FATSO Football When Men Were Really Men By Arthur J. Donovan Jr. and Bob Drury Morrow. 228 pp. $15.95
Art Donovan is an exceedingly large fellow who played football for the Baltimore Colts in the glory days of that now-departed franchise and who probably would have vanished into obscurity long since except that he is also an exceedingly amusing fellow. It's been known around Baltimore for years that he tells war stories from his football days with gusto; more recently he has told them to national audiences on David Letterman's television show, with the unsurprising consequence that he has developed something of a following.
These days the first thing that comes after a following is a book, so here we have "Fatso: Football When Men Were Really Men," yet another entry in the as-told-to sports-book market. These books sink or swim not on their literary merit, of which none has ever had much, but on the personalities of the athletes whose autobiographies they ostensibly are. In the case of Art Donovan, the personality is as commanding as the man himself, with the happy result that "Fatso," for all its artlessness, is both entertaining and charming.
Donovan describes the book as "a fond remembrance of the way football used to be played, and the guys who used to play it," and the description is accurate. Though he claims he is not "spouting off about the 'good old days,' " he leaves no doubt that he considers football as now played in the National Football League to be vastly inferior to the game he played in the 1950s with the likes of John Unitas, Gino Marchetti and Don Shula. Misty-eyed, he reminisces:
" ... the NFL was a rough trade in those days. Despite all the moaning and gnashing of teeth over violence in the NFL over the past few years, I can safely say that anyone who didn't watch us play hasn't seen true violence in sports. In a way, I kind of miss it."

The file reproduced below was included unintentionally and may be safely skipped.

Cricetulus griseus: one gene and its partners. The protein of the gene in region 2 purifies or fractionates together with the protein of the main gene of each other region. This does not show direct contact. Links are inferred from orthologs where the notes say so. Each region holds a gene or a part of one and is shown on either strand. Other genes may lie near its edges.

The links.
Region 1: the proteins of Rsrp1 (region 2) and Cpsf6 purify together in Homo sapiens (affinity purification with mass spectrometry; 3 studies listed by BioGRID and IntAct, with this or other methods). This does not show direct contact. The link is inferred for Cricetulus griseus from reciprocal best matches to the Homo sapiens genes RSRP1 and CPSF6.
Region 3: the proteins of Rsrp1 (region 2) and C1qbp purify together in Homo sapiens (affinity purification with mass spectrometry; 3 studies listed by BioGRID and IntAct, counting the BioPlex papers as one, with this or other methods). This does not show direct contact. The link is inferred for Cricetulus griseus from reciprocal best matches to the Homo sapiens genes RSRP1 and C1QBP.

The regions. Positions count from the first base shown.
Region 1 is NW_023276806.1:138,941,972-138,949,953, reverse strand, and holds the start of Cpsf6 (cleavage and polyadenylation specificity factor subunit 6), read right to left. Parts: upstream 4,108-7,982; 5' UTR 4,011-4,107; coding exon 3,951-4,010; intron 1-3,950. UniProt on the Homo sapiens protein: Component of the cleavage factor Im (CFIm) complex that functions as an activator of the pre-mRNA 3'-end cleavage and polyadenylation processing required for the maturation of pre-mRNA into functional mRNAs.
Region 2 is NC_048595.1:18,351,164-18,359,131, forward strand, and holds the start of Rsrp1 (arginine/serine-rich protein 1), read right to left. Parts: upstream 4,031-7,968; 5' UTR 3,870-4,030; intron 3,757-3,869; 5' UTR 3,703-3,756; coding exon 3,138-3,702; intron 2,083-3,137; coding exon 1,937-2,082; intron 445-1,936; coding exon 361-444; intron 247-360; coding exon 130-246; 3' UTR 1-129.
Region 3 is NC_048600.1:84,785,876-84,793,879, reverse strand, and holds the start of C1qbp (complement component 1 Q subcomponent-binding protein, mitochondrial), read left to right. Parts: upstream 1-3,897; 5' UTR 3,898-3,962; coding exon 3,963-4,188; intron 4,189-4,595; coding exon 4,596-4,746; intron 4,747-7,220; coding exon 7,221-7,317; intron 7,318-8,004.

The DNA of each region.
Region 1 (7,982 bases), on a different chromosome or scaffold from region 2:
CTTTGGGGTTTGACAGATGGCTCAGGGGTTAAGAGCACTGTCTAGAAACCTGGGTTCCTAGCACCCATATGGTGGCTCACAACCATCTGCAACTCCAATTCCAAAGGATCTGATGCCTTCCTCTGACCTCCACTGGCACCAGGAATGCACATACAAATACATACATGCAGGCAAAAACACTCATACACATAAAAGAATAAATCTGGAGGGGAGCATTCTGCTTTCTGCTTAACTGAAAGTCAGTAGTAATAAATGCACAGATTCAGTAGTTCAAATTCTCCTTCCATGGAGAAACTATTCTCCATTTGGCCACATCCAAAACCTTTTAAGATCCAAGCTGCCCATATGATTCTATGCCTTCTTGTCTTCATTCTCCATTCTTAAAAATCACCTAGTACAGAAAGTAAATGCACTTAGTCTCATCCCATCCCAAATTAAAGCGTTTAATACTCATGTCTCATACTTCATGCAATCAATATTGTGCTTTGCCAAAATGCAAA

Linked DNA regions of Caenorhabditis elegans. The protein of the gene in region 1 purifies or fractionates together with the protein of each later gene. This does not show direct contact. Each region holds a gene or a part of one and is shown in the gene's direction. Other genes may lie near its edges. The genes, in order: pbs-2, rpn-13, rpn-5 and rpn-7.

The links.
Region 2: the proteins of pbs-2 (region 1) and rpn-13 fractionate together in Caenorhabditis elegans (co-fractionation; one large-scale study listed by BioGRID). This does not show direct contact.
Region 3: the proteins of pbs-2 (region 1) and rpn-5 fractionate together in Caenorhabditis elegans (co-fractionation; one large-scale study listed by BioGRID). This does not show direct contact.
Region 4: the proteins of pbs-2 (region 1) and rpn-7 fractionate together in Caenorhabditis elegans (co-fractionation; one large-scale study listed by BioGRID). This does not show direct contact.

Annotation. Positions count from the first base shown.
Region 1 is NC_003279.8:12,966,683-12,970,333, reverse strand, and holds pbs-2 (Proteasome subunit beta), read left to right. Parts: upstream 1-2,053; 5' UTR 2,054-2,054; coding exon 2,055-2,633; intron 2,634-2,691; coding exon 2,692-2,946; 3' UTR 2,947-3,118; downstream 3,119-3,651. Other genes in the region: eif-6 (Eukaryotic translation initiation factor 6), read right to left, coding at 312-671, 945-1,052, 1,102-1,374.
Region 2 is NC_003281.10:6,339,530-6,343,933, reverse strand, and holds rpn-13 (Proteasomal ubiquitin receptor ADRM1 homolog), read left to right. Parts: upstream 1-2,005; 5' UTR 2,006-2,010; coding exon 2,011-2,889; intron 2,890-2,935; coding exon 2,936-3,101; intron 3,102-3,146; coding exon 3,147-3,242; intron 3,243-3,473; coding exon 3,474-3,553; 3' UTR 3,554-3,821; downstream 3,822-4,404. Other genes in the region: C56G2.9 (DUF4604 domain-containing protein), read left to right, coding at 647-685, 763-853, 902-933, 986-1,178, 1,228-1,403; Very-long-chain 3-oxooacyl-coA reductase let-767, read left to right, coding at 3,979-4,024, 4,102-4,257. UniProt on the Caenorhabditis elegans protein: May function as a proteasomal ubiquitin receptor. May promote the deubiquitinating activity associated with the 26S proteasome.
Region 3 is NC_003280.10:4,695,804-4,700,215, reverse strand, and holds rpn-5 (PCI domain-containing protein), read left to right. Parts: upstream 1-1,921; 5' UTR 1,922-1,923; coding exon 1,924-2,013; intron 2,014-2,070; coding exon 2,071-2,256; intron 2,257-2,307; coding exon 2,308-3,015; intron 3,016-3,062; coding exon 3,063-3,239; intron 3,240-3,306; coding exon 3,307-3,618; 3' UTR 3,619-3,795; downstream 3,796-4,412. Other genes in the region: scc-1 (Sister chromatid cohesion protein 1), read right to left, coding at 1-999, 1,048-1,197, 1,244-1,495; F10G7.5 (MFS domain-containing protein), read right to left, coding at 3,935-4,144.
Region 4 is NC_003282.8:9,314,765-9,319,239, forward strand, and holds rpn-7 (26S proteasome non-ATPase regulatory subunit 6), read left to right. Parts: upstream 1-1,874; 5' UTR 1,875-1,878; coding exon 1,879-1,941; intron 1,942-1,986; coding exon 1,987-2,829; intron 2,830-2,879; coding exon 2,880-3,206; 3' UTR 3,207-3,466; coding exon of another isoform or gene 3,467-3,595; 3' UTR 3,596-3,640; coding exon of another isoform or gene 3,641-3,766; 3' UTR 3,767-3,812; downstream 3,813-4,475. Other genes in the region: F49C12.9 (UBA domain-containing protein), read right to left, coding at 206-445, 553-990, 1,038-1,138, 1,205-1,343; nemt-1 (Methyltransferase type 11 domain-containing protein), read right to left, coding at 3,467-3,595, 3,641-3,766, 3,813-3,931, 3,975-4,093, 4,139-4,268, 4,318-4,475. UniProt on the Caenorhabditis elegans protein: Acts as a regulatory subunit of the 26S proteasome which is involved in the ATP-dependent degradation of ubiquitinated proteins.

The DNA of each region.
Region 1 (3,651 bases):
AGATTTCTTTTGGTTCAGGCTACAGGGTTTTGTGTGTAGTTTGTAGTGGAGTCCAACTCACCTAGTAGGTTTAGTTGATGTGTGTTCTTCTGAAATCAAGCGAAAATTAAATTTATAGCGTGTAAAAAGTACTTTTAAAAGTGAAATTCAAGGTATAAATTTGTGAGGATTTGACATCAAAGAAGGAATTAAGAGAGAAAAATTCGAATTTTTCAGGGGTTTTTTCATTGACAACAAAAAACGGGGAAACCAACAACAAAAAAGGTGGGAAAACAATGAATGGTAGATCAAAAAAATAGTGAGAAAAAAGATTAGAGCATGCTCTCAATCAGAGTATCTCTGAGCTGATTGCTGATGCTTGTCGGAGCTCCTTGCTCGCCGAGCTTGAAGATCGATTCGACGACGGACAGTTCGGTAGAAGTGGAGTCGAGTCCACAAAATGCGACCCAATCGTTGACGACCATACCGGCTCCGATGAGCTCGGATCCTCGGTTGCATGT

That's easy enough to say, of course, when you stand 6 feet 2 inches tall and weigh more than 300 pounds, as does the stately Donovan; football must be loads of fun for someone who need only lean on an opposing player to render him immobile. But for all his bulk Donovan was a gifted athlete -- he was strong as well as big, and surprisingly quick footed -- who made himself into a player of sufficient quality to be voted into the Pro Football Hall of Fame in 1968, six years after his retirement.
The road to the Hall of Fame was not exactly smooth, though Donovan got off to a good start: He was born into a happy Irish-American family in the Bronx, and grew up in a rough but close neighborhood where he learned not merely self-defense but also the subtler skills of friendship and loyalty. He went to Notre Dame, where he was unhappy; to the Marines, who shipped him to Okinawa; and at last to Boston College, where "I lived the life of Riley." Of college he says:
"Listen, let's be frank. I went to college to learn how to play football. I got an education, a good Jesuit education. You know, morality and philosophy and everything else. But everyone on both sides of the teacher's desk knew the score ... I went to class for four years and graduated and, yes, I did learn things, quite often through osmosis. I wonder how many kids at today's football factories can say that."
From college Donovan went to Baltimore, where he overcame his own doubts and made the Colts -- a dreadful team that soon folded but upon being revived a couple of years later matured into a football legend. Donovan loved being a Colt, loved being in Baltimore, and when he found his future wife, he loved her too: "... from the moment I met Dottie it was love at first sight. She had it all: big boobs, she didn't smoke, and she was Catholic." Who could ask for anything more?
Donovan writes about his life on and off the playing field with infectious enthusiasm; he loves to tell tales about boozy ballplayers and flirtatious floozies and other such football folk, and the tales are fun to read. But he is nobody's fool. He believes, correctly, that "the one thing that has probably remained constant throughout the football decades is management's sense of football players as no more than pieces of flesh," and he is therefore entirely unsentimental about the game.
His days in it ended in 1962, when he was 37. His retirement was involuntary, but he made the most of it. He stayed in Baltimore, running a small chain of liquor stores and, with his wife's collaboration, a country club. He is a prosperous citizen of his adopted city, and a hugely popular one. It doesn't happen often, but sometimes good guys do finish first.